I recently attended a breakfast hosted by a Northern Virginia bank, where I met a longtime business person from Loudoun County.
How’s business out there? I asked.
Oh, he moved, he told me. Found nice space in Reston where he was able to negotiate a good lease. He had to do it, most of his customers had already moved closer in. Besides, he wants to be near the Metrorail line when it opens.
Without getting into the merits of whether the Loudoun County supervisors should support an extension to their corner of Northern Virginia, it is hard to argue against mass transit’s powerful appeal these days. It is a key element in the resurgence of downtown D.C., and of all the high-rise canyons that have popped up along stops throughout the region.
Stephen S. Fuller, director of George Mason University’s Center for Regional Analysis, put it more bluntly in a report last week when he estimated that access to rail could mean $25.6 billion more in economic activity to Loudoun by 2040 than no access.
“In the absence of this connectivity provided by Metrorail service to Dulles International Airport and to the Washington area’s other major employment centers, Loudoun County’s economy will follow a development path similar to its current pattern and be oriented primarily to residentially supported commercial development and airport-oriented business functions,” Fuller said in the report. “The choice is between an export-based economy and a suburban-based economy.”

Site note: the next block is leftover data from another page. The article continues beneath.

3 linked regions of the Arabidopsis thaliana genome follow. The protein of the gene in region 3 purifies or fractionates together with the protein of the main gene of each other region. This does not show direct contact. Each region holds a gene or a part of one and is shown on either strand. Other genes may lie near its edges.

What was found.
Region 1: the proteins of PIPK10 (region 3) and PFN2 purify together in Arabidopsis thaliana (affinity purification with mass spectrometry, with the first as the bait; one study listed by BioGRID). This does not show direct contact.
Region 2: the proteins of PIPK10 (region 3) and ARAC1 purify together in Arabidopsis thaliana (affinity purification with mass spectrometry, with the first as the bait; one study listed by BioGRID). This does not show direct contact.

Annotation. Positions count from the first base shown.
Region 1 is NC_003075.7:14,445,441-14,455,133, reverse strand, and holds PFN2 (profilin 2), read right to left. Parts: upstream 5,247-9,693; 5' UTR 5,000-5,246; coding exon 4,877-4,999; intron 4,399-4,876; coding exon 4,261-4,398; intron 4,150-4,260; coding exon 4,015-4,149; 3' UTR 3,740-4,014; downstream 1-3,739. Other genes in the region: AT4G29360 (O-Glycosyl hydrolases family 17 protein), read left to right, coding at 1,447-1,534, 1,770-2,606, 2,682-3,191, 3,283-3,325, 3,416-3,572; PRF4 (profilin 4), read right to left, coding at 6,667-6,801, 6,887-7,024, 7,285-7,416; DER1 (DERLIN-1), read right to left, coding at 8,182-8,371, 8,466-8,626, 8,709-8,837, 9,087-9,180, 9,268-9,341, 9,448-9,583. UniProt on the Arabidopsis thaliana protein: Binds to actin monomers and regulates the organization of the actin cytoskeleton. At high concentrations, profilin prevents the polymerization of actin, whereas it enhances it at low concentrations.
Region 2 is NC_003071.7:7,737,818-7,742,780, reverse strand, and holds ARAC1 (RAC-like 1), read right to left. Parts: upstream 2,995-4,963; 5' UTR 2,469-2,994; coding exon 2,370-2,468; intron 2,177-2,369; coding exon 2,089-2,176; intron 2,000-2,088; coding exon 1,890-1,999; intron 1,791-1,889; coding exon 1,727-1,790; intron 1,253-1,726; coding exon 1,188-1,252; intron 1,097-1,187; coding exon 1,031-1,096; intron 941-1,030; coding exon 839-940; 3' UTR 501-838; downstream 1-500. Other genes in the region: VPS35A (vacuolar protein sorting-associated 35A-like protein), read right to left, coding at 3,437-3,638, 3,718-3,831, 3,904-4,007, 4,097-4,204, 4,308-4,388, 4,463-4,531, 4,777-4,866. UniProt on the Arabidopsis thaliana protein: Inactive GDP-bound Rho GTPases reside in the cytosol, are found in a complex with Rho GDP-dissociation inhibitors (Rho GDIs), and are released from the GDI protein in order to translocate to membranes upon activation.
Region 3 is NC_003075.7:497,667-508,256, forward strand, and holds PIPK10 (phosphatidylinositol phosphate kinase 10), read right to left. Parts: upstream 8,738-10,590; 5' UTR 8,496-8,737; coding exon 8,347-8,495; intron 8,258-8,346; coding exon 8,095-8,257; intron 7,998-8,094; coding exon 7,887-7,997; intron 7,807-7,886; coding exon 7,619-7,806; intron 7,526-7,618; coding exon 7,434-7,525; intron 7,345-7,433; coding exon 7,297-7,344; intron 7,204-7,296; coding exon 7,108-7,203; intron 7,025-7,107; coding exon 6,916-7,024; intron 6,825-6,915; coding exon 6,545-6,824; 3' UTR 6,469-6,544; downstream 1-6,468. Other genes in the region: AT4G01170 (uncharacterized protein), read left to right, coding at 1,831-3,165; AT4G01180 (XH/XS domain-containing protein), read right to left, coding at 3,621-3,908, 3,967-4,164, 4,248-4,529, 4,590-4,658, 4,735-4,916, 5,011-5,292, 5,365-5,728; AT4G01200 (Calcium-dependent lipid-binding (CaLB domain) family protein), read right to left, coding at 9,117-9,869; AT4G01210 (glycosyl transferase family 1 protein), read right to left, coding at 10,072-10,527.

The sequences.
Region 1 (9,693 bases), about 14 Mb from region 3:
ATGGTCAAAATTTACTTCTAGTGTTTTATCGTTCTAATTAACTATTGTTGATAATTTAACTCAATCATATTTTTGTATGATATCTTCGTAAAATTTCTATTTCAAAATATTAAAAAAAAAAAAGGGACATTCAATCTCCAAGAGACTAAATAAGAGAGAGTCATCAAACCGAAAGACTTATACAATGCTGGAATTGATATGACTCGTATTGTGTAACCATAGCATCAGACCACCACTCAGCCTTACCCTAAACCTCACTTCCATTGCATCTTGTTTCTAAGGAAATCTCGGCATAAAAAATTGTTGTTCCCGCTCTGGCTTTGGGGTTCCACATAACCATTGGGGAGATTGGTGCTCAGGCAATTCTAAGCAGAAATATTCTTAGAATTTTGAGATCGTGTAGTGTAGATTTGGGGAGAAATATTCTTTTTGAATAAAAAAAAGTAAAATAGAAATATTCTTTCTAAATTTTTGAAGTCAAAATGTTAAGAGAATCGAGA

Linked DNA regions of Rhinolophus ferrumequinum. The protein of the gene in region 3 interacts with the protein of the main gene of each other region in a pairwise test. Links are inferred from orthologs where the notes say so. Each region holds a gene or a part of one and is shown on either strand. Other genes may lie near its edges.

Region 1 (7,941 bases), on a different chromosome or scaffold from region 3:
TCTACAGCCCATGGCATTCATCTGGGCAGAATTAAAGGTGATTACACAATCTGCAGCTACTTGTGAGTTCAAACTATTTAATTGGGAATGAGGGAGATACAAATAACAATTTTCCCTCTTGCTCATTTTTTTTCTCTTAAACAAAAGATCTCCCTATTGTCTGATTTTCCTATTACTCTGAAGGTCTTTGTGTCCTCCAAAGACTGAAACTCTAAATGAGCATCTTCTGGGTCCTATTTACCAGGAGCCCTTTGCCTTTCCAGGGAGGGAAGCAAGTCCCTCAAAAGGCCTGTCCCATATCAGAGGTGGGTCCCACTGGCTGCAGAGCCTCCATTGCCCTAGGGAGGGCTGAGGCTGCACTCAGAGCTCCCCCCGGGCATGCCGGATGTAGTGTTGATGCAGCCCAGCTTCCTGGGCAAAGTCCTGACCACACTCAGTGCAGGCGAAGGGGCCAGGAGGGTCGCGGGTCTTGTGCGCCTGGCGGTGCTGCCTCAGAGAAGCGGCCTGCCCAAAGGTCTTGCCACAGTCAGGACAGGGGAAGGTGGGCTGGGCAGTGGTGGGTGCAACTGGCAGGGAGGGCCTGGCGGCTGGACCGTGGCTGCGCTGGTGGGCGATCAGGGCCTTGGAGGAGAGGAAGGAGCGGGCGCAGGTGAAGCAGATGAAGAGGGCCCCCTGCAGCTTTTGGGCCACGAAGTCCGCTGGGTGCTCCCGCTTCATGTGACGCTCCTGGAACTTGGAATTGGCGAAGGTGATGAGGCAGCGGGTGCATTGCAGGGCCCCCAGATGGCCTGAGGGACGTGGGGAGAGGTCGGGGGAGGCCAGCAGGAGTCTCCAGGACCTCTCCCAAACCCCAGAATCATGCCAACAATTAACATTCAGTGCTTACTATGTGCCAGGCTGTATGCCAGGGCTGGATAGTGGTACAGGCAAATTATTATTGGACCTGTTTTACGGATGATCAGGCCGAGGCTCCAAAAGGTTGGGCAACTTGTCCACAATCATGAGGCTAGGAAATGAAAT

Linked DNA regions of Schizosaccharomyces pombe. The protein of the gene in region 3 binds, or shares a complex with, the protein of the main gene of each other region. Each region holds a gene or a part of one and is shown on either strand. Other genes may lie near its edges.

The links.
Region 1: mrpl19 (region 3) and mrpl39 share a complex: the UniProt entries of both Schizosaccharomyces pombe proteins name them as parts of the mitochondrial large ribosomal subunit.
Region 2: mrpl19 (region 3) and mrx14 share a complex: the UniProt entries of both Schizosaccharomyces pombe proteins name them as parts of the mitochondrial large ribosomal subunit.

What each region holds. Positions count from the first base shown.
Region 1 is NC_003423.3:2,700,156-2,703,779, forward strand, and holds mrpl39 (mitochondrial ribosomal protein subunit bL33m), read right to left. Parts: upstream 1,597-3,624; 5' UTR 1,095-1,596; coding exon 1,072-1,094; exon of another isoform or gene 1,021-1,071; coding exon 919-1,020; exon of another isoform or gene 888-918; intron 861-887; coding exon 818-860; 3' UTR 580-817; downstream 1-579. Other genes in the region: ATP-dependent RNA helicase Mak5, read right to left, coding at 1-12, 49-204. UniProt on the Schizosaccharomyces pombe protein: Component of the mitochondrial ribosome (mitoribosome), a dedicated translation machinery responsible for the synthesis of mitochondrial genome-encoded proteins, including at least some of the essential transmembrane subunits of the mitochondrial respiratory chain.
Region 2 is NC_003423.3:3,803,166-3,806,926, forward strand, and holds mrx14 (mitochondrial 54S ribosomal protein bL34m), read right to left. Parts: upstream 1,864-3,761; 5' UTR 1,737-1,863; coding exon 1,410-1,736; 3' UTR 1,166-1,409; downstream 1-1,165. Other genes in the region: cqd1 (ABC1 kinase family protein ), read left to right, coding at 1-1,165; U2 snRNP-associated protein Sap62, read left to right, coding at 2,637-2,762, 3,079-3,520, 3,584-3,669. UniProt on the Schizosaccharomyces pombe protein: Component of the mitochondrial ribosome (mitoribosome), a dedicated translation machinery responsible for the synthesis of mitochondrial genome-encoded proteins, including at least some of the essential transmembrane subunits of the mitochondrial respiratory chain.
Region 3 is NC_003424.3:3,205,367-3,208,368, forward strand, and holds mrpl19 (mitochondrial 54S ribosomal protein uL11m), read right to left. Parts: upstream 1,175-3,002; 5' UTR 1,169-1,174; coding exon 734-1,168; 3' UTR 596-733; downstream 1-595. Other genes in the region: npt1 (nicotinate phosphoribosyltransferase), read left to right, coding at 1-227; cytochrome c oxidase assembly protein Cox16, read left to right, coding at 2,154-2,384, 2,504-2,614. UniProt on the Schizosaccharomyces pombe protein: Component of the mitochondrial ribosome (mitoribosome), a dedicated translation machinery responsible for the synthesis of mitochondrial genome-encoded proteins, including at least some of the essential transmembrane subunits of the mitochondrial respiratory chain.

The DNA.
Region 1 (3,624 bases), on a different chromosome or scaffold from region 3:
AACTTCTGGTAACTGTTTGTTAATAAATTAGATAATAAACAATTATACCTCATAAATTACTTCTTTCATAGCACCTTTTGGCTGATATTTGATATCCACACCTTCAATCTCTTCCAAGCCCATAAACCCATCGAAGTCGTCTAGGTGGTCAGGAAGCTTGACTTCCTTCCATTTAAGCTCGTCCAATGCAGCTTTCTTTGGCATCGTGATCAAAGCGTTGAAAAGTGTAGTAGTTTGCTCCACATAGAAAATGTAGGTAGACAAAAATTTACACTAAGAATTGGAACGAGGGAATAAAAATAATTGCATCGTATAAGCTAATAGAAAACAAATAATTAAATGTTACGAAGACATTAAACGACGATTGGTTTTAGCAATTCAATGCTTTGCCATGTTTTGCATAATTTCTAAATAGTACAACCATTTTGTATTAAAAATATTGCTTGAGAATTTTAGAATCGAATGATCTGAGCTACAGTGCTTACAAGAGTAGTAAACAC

Such projections have their skeptics. After all, it was not that long ago when people raced to move farther out.
I hail from one of those outer suburbs, a place in Maryland barely connected to the region’s mass transit infrastructure. When I tell people where I reside, they look at me like I live on the end of the earth.
Plenty of my neighbors like it that way, but an economic engine it is not.